For  specific reports of gneiss vesssels found in Early Dynastic and Old Kingdom tombs see Firth, C. M. and Quibell, J. E. 1935. Excavations at Saqqara: The Step Pyramid. Cairo, Service des Antiquités de l’Égypte; pages 140,  180 of Reisner, G. A. 1931. Mycerinus. Cambridge Massachusetts, Harvard University Press; and page 13 of Petrie, W. M. F. 1901. The Royal Tombs of the Earliest Dynasties Part II. London, Egypt Exploration Fund.

For the gneiss floor tiles in the Step Pyramid see pages 105, 127, 193-5 of Firth, C. M. and Quibell, J. E. 1935. Excavations at Saqqara: The Step Pyramid. Cairo: Service des Antiquités de l’Égypte.

For the archaeological evidence of Old Kingdom exploitation of Gebel el-Asr see Engelbach, R. 1933. “The Quarries of the Western Nubian Desert: A Preliminary Report” ASAE 33: 65 – 74; Engelbach, R. 1939. “The Quarries of the Western Nubian Desert and the Ancient Road to Tushka” ASAE 39: 369 – 390; and the interim report on the Gebel el-Asr project work in Shaw, I. Bloxam, E. Heldal, T. and Storemyr, P. 2010. Quarrying and Landscape at Gebel el-Asr in the Old and Middle Kingdoms. In: F. Raffaele, M. Nuzzolo and I. Incordino (eds.) Recent Discoveries and Latest Researches in Egyptology: Proceedings of the First Neapolitan Congress of Egyptology, Naples, June 18–20 2008. Wiesbaden: Harrassowitz-Verlag. 293–312.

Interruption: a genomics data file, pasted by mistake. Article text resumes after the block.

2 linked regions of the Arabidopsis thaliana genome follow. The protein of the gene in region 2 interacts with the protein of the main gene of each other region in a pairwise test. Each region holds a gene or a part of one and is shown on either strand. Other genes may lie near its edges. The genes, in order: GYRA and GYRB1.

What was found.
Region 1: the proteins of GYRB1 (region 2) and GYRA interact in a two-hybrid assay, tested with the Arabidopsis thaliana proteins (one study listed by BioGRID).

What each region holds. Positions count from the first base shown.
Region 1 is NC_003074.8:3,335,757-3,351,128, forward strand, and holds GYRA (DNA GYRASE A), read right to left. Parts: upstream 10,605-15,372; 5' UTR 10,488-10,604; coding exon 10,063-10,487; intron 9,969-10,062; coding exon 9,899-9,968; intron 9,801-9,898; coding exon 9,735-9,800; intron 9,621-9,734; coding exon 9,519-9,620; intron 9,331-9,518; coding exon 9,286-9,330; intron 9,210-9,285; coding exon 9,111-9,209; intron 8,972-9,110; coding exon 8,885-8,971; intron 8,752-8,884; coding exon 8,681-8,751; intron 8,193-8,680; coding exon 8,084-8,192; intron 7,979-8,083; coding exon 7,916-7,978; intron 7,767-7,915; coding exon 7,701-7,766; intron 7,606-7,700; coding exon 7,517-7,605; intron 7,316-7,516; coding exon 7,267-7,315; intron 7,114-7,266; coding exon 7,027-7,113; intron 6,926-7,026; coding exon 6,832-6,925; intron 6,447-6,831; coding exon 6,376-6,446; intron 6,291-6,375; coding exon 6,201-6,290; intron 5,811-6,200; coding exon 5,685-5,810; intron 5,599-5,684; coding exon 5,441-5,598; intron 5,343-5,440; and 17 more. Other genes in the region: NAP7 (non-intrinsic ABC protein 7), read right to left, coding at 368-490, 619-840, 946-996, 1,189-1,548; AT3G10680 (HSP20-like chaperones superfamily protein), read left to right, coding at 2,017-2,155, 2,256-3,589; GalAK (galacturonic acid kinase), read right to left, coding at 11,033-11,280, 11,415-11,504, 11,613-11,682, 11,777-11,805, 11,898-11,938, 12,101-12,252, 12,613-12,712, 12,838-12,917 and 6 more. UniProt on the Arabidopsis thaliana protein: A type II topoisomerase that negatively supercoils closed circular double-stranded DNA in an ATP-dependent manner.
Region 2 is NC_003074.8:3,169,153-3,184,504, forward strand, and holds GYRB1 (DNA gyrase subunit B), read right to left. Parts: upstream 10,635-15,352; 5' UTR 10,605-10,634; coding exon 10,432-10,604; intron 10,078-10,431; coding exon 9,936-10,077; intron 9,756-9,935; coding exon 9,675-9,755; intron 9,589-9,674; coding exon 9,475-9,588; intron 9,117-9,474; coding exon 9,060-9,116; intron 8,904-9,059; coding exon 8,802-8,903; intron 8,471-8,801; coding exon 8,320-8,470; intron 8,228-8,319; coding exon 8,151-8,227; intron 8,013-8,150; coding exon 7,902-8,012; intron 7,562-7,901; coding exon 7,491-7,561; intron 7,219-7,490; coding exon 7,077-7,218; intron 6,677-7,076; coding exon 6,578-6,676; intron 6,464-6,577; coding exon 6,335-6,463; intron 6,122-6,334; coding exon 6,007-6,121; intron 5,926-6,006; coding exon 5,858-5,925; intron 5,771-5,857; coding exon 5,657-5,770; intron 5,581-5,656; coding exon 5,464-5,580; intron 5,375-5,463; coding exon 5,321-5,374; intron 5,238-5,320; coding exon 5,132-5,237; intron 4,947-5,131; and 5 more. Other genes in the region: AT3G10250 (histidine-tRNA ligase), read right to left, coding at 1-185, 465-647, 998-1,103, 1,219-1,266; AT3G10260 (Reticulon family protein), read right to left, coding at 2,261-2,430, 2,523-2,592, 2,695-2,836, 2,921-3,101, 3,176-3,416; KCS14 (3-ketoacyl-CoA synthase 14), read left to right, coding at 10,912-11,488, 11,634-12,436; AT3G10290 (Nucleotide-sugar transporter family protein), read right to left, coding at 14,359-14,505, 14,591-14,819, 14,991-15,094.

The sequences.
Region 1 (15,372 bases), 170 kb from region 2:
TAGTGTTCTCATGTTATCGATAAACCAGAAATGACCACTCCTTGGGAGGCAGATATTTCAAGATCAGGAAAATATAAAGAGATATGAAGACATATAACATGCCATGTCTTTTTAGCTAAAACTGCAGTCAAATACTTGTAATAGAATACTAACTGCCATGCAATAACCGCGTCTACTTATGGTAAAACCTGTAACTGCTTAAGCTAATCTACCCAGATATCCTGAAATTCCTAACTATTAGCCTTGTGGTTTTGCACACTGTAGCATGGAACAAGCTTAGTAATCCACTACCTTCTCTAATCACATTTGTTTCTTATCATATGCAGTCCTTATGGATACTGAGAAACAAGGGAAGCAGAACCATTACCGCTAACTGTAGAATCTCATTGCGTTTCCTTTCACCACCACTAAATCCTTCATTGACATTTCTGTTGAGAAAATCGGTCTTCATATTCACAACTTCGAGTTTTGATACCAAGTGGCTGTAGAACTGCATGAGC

For the geological investigation at Gebel el-Asr and the luminosity of the stone see Harrell, J. A. and Brown, V. M. 1994 “Chephren’s Quarry in the Nubian Desert of Egypt” Nubica 3.1: 43 – 57.
For the sun cult in general see Quirke, S. 2001. The Cult of Ra: Sun-worship in Ancient Egypt. Thames and Hudson.

For the names of the Pharaohs and their meanings see Quirke, S. 1990. Who were the Pharaohs? A History of their names with a list of cartouches. British Museum Press.

For the pyramids in general see Lehner, M. 1997. The Complete Pyramids. Thames and Hudson.

For the sun temples of Abusir see Bárta, M. Coppens, F.  and Krejčí, J. (eds), Abusir and Saqqara in the year 2010  Prague: Czech Institute of Egyptology, Faculty of Arts, Charles University in Prague. They are also covered briefly, with references, in Wilkinson, R. H. 2000. The Complete Temples of Ancient Egypt. Thames and Hudson: London.